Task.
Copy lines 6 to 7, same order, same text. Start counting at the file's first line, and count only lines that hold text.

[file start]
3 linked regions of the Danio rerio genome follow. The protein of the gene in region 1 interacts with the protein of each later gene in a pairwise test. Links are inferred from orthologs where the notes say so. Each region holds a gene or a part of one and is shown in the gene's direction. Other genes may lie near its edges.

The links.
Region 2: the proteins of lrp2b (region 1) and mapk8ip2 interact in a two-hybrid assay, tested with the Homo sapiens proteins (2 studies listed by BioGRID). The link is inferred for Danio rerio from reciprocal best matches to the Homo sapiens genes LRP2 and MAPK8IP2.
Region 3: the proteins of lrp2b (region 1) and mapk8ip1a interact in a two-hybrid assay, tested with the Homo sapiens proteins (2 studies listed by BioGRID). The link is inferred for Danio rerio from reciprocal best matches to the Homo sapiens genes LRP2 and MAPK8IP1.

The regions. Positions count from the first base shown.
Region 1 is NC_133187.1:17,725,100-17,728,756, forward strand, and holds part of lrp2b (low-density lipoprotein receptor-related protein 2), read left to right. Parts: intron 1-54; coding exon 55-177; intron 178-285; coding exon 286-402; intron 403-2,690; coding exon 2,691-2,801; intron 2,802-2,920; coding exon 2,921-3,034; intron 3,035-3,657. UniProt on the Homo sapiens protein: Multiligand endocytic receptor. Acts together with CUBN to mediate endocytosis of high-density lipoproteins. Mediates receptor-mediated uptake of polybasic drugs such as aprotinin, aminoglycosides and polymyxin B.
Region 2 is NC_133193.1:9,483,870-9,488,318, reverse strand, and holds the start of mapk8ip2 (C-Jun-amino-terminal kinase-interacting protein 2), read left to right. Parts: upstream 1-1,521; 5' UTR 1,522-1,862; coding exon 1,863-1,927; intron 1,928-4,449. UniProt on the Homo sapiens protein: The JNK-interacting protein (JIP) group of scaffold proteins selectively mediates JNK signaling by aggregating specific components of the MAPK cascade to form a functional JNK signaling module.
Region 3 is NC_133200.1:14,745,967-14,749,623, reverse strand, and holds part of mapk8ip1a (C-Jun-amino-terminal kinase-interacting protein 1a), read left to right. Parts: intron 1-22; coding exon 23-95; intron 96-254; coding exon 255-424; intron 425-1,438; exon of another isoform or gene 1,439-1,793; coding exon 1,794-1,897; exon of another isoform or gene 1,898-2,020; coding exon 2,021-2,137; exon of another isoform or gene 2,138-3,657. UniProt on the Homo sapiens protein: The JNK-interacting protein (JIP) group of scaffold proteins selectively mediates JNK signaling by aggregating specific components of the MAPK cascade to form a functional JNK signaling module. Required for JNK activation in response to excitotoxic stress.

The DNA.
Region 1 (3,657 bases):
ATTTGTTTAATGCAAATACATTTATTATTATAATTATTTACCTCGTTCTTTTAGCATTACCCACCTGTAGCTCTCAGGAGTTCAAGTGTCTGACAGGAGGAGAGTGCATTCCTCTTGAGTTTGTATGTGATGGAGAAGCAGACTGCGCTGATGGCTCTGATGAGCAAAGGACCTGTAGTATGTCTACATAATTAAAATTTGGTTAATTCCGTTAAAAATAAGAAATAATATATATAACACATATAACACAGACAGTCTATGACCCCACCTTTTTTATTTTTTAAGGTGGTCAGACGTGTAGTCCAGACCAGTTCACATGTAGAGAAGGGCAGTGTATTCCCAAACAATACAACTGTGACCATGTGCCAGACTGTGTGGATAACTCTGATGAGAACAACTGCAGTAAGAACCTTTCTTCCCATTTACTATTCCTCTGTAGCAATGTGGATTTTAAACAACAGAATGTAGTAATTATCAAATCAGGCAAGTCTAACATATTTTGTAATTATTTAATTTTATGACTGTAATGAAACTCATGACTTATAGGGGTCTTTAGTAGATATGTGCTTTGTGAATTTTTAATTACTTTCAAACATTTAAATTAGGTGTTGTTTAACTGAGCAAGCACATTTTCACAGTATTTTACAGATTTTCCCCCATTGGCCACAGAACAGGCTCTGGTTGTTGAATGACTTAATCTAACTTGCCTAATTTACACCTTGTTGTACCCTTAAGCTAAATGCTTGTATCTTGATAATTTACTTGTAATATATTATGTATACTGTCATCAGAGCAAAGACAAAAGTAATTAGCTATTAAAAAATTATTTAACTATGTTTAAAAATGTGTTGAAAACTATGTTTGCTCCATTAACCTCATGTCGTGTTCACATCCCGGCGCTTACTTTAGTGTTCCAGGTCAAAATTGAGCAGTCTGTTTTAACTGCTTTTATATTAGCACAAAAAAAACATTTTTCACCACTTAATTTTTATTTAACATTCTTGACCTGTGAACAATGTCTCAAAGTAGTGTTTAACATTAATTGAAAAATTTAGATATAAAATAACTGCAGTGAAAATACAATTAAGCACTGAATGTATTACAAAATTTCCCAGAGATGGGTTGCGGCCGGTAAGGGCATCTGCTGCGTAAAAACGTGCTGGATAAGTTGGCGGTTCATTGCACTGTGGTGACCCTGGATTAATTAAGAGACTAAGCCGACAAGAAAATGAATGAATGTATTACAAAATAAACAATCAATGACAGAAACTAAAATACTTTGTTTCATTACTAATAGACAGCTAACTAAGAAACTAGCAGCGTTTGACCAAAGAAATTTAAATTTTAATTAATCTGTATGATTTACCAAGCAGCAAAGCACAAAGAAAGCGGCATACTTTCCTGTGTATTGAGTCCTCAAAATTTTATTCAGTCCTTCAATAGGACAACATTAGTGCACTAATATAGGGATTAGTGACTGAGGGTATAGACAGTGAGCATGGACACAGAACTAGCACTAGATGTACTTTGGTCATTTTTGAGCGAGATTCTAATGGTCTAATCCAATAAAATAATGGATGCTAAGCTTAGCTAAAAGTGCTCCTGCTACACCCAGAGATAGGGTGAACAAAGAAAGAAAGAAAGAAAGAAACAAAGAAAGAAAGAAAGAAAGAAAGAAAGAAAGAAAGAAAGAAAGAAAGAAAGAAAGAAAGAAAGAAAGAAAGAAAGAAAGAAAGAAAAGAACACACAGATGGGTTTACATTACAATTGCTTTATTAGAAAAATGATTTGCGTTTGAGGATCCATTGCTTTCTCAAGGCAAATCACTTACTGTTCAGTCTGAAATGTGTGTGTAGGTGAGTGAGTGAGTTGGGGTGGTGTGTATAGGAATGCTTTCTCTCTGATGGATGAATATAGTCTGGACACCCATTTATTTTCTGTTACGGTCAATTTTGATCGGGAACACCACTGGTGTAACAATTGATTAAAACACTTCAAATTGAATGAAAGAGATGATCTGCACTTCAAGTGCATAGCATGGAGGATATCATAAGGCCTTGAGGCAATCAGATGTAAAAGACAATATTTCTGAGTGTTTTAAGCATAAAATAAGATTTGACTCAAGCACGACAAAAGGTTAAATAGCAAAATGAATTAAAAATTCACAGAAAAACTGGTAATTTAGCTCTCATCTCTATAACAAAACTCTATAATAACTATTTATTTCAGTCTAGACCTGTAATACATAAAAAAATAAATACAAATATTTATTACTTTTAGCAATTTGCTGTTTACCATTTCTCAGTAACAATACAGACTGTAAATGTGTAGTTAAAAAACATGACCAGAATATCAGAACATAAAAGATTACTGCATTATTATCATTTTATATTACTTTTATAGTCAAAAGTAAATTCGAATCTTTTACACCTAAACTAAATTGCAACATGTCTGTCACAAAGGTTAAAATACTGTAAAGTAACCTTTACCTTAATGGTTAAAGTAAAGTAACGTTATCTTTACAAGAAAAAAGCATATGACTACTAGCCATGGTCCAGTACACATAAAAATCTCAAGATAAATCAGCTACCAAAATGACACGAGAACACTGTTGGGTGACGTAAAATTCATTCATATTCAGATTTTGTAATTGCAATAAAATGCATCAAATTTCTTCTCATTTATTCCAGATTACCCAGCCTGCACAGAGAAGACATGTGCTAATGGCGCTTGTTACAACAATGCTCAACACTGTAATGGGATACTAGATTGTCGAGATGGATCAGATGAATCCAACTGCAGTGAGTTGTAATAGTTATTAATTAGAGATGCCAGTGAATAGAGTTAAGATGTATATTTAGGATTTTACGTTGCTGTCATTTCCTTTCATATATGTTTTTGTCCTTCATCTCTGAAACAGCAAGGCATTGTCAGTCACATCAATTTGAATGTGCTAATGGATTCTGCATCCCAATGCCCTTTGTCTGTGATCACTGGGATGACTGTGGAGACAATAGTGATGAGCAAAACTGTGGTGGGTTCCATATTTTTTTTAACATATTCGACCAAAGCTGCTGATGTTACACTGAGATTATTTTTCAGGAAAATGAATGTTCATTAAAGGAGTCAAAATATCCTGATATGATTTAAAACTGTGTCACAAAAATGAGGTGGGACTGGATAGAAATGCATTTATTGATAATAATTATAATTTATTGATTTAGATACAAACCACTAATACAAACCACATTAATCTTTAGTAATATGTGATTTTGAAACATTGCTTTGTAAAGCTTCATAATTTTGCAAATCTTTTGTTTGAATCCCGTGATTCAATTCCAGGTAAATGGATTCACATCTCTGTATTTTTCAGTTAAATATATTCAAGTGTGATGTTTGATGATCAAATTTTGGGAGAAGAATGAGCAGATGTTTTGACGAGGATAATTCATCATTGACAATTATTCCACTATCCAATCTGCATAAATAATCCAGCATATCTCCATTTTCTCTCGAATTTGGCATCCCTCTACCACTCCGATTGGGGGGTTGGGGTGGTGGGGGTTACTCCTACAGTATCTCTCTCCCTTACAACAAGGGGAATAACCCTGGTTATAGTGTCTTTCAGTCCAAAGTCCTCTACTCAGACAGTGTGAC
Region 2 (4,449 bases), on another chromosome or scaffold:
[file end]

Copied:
Region 1 is NC_133187.1:17,725,100-17,728,756, forward strand, and holds part of lrp2b (low-density lipoprotein receptor-related protein 2), read left to right. Parts: intron 1-54; coding exon 55-177; intron 178-285; coding exon 286-402; intron 403-2,690; coding exon 2,691-2,801; intron 2,802-2,920; coding exon 2,921-3,034; intron 3,035-3,657. UniProt on the Homo sapiens protein: Multiligand endocytic receptor. Acts together with CUBN to mediate endocytosis of high-density lipoproteins. Mediates receptor-mediated uptake of polybasic drugs such as aprotinin, aminoglycosides and polymyxin B.
Region 2 is NC_133193.1:9,483,870-9,488,318, reverse strand, and holds the start of mapk8ip2 (C-Jun-amino-terminal kinase-interacting protein 2), read left to right. Parts: upstream 1-1,521; 5' UTR 1,522-1,862; coding exon 1,863-1,927; intron 1,928-4,449. UniProt on the Homo sapiens protein: The JNK-interacting protein (JIP) group of scaffold proteins selectively mediates JNK signaling by aggregating specific components of the MAPK cascade to form a functional JNK signaling module.